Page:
I have a few thoughts to add about Heth’s Run Bridge. First is the map above which identifies the location of the Bridge compared to downtown. Second is the bridge’s condition. There recently has been a lot of buzz around town about the terrible condition of all the bridges in Pittsburgh and Allegheny County as well as many in the rest of Pennsylvania. This gossip tends to give the impression that most of our bridges are ready to collapse at any moment. Transportation for America’s website describes a report on deficient bridges, which is probably what fueled the gossip above, however the report presents a slightly more favorable picture. While the Pittsburgh Metro area is identified as the metro area with the highest percentage of deficient bridges in the US, it turns out that only 30% of the bridges are deficient. While I am unable to comment on the structural integrity of Heth’s Run Bridge or even if there is any need for it to be structural sound (I don’t think the ravine has been completely filled in under the bridge, but I can’t be sure), I can attest to the condition of the sidewalks.
The sidewalk is quite wide, but as the image above shows, it is deteriorated with weeds growing however they please. The sidewalk on the other side is in similar condition. The first time I walked this bridge I could not understand why the sidewalk was so wide, particularly as on the other side, the sidewalk narrows considerably. Across the bridge I’d guess the sidewalk is over 10 feet wide, but once across it is only a couple feet wide, with only about a foot of usable space due to dirt and overgrown weeds. Clearly this is not an area that the city considers to have a high enough volume of foot traffic to warrant good sidewalk maintenance. As there often is high vehicular traffic in this area, I say the city should make the sidewalks across the bridge much narrower so that they can add another car lane. The riverside traffic has two lanes before the bridge and two lanes after, but narrows considerably to make room for a useless wide and deteriorating sidewalk.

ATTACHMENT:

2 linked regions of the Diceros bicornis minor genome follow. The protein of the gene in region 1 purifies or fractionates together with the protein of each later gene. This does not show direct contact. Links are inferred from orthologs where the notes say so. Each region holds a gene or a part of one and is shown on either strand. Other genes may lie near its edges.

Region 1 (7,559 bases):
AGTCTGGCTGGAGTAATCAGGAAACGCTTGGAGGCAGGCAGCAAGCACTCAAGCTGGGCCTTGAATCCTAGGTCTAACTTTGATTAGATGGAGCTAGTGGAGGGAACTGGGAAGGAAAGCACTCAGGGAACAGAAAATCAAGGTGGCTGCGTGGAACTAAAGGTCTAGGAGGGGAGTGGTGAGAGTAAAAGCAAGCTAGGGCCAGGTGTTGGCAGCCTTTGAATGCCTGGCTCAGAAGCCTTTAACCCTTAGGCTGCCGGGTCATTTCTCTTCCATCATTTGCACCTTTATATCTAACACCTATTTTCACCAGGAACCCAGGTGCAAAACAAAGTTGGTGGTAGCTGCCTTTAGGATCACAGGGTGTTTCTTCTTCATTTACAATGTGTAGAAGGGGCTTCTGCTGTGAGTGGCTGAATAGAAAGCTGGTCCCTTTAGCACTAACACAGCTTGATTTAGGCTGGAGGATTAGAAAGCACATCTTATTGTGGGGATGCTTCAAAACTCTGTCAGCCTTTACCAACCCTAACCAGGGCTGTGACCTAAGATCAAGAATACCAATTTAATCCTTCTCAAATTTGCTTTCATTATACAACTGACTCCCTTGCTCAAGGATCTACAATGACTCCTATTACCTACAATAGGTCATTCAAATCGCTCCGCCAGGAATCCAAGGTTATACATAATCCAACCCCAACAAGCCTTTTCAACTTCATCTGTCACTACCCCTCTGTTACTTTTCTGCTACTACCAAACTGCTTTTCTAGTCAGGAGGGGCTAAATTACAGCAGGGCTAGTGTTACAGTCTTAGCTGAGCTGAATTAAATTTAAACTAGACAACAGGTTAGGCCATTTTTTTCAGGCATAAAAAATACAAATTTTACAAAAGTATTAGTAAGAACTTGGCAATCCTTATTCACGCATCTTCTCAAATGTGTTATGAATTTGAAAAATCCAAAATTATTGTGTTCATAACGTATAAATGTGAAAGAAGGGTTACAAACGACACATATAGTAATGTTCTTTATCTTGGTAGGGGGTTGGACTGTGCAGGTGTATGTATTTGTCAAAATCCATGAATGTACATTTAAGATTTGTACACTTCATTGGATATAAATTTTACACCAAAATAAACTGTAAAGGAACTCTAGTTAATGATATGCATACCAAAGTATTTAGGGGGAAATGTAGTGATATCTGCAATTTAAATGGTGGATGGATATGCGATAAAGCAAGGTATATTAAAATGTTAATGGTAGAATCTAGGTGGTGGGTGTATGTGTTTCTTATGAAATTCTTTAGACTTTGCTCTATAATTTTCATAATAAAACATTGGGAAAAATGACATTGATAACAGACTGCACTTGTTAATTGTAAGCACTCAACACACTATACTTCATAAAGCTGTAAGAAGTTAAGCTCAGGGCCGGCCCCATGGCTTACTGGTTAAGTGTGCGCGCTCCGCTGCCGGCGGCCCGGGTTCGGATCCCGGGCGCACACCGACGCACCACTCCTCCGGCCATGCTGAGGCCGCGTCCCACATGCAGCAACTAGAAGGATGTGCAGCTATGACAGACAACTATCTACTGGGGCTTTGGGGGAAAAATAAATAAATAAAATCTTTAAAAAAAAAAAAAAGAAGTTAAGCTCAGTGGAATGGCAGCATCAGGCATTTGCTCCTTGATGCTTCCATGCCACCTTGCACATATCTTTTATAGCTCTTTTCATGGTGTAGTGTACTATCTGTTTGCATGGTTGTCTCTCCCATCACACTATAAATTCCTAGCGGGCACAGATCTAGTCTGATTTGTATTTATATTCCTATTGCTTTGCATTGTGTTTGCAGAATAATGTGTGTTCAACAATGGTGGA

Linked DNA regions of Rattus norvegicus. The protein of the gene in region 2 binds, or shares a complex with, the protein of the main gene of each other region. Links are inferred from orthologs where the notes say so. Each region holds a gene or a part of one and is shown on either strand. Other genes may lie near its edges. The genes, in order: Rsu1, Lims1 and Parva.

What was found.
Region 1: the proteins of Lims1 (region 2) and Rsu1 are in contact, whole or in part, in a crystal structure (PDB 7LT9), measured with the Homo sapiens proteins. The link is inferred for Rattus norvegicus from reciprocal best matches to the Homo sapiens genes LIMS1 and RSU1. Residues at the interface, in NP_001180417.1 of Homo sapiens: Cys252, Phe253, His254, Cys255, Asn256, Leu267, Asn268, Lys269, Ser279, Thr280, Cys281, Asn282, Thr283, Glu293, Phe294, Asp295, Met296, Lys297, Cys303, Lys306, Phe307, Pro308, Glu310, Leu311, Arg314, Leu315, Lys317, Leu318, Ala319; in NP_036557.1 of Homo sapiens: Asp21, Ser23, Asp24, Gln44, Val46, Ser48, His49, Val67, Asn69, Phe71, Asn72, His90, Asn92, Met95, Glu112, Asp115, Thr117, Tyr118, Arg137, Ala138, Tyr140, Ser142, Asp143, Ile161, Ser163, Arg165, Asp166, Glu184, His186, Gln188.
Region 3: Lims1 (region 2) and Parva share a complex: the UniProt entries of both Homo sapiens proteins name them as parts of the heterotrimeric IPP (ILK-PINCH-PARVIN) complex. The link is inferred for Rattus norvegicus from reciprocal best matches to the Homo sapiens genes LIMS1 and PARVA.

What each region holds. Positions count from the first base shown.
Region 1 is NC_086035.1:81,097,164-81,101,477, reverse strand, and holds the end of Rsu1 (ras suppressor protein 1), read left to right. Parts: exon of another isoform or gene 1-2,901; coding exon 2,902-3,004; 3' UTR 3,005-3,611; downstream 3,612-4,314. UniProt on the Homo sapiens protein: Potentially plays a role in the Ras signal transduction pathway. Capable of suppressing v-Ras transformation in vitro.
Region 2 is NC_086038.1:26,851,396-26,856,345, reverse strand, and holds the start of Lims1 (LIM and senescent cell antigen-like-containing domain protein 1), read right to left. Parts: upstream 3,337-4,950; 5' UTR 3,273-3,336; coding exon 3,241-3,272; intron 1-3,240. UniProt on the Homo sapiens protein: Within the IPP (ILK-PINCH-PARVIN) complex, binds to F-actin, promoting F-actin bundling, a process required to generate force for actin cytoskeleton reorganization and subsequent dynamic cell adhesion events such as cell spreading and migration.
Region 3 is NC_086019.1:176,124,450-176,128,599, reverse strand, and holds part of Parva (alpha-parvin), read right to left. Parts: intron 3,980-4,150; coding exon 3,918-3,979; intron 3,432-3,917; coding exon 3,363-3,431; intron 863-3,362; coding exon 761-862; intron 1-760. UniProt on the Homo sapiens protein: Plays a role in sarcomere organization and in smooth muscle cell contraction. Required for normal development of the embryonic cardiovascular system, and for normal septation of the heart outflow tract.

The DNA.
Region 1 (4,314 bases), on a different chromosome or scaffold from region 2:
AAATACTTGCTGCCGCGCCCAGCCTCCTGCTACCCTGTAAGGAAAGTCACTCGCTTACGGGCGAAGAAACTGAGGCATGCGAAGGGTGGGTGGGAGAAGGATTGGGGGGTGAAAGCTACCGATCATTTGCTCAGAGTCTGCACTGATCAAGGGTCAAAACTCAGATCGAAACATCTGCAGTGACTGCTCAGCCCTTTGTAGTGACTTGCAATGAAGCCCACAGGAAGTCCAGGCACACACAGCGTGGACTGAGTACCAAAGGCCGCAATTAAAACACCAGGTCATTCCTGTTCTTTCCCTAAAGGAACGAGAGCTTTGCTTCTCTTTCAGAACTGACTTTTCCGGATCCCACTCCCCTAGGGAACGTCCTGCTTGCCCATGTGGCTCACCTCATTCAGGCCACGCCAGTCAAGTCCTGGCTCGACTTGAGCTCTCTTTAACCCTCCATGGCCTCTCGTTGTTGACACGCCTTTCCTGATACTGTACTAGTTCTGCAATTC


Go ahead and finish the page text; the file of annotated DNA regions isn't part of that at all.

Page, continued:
In writing the first post on Heth’s Run Bridge (see May 31 post), I believe I discovered the reason for this unusually wide sidewalk that today essentially goes nowhere (at least nowhere that the average pedestrian would wish to go). The 1911 map of the bridge and surrounding area shows that the bridge connected Butler Street and Washington Boulevard (today’s Allegheny River Blvd), both of which were lined with houses and other buildings. There is even a school on Washington Boulevard. As such it was probably only natural that when the current bridge was built in 1914 it would have large sidewalks to help facilitate the movement of people before the prevalence of the car between the houses, businesses, and schools that lined these roads. Today all the buildings that lined Washington Boulevard at this point do not exist. The land they once stood on is all wilderness and on the landward side of the road is incorporated into Highland Park. The large, deteriorating sidewalk of Heth’s Run Bridge is the only reminder of a time when this area was probably busy and vibrant.
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